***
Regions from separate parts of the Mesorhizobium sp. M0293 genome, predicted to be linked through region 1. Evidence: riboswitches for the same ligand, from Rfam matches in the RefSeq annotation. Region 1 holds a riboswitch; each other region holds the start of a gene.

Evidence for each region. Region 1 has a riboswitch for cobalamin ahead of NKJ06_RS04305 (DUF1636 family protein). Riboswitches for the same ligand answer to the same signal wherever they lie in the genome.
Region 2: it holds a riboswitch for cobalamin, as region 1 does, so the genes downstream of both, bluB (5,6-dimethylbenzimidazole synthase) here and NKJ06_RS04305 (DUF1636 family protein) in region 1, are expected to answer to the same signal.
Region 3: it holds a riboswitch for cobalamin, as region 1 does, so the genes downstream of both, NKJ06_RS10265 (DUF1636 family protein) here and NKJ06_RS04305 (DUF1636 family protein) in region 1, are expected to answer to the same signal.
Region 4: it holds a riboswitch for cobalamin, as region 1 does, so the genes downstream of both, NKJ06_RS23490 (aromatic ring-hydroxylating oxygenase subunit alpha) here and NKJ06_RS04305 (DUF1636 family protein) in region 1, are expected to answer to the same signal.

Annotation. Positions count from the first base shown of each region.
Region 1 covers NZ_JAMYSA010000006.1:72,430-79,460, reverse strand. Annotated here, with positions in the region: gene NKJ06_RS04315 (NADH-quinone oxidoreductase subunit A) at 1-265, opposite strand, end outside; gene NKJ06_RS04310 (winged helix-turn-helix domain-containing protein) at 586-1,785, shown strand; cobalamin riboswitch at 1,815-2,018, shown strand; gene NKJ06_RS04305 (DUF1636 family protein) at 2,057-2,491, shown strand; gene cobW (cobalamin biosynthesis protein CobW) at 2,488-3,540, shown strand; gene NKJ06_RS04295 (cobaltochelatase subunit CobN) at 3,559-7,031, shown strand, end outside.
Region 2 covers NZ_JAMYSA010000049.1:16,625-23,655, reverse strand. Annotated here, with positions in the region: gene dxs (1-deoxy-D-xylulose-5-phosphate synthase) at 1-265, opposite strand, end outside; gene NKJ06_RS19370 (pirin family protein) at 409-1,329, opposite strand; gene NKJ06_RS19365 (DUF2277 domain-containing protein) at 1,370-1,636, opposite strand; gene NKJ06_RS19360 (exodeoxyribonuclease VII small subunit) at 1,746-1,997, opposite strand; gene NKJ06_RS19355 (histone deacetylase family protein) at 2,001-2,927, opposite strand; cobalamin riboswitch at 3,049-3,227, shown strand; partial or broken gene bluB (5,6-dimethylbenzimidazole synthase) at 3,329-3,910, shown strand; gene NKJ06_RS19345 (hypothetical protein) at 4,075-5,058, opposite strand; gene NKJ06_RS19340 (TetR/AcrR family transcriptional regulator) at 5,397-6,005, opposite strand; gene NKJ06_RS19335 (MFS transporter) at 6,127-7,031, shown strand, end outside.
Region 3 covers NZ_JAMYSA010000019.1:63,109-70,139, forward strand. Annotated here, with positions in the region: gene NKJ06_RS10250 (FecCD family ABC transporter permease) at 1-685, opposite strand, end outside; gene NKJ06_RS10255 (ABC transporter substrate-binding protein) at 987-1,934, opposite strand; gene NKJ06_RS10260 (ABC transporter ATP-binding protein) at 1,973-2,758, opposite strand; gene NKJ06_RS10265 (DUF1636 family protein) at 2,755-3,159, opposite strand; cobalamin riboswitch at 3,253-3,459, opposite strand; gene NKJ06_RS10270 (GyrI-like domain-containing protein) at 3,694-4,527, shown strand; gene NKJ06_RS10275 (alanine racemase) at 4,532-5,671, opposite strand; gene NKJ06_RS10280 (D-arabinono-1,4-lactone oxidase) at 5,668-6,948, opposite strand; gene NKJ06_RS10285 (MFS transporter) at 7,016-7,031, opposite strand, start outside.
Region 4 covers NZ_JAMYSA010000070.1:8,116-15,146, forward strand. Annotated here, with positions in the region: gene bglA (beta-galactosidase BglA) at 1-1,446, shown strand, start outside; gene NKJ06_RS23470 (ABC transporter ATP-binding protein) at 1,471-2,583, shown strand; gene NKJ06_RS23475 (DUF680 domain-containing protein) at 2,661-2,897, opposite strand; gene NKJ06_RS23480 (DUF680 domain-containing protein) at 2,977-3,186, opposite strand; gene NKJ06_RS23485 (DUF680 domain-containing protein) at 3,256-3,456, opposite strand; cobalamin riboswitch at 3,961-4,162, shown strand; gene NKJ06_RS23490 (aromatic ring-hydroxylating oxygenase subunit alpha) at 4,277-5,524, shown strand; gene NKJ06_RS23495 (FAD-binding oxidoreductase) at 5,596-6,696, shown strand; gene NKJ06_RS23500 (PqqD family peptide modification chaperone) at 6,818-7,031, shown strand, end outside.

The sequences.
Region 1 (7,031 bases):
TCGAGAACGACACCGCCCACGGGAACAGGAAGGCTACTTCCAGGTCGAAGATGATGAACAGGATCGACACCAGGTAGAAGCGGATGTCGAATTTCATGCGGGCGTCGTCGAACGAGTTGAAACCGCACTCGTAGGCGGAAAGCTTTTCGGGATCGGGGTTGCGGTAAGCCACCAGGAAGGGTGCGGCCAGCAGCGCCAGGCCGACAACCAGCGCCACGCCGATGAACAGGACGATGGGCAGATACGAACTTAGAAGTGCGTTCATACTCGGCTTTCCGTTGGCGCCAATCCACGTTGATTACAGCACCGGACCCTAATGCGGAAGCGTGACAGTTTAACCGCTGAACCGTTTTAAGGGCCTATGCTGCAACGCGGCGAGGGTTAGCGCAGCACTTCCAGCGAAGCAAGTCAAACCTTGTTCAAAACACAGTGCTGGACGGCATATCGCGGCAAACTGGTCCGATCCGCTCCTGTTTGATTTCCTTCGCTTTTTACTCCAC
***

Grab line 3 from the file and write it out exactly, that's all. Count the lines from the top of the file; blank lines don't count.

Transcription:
Region 2: it holds a riboswitch for cobalamin, as region 1 does, so the genes downstream of both, bluB (5,6-dimethylbenzimidazole synthase) here and NKJ06_RS04305 (DUF1636 family protein) in region 1, are expected to answer to the same signal.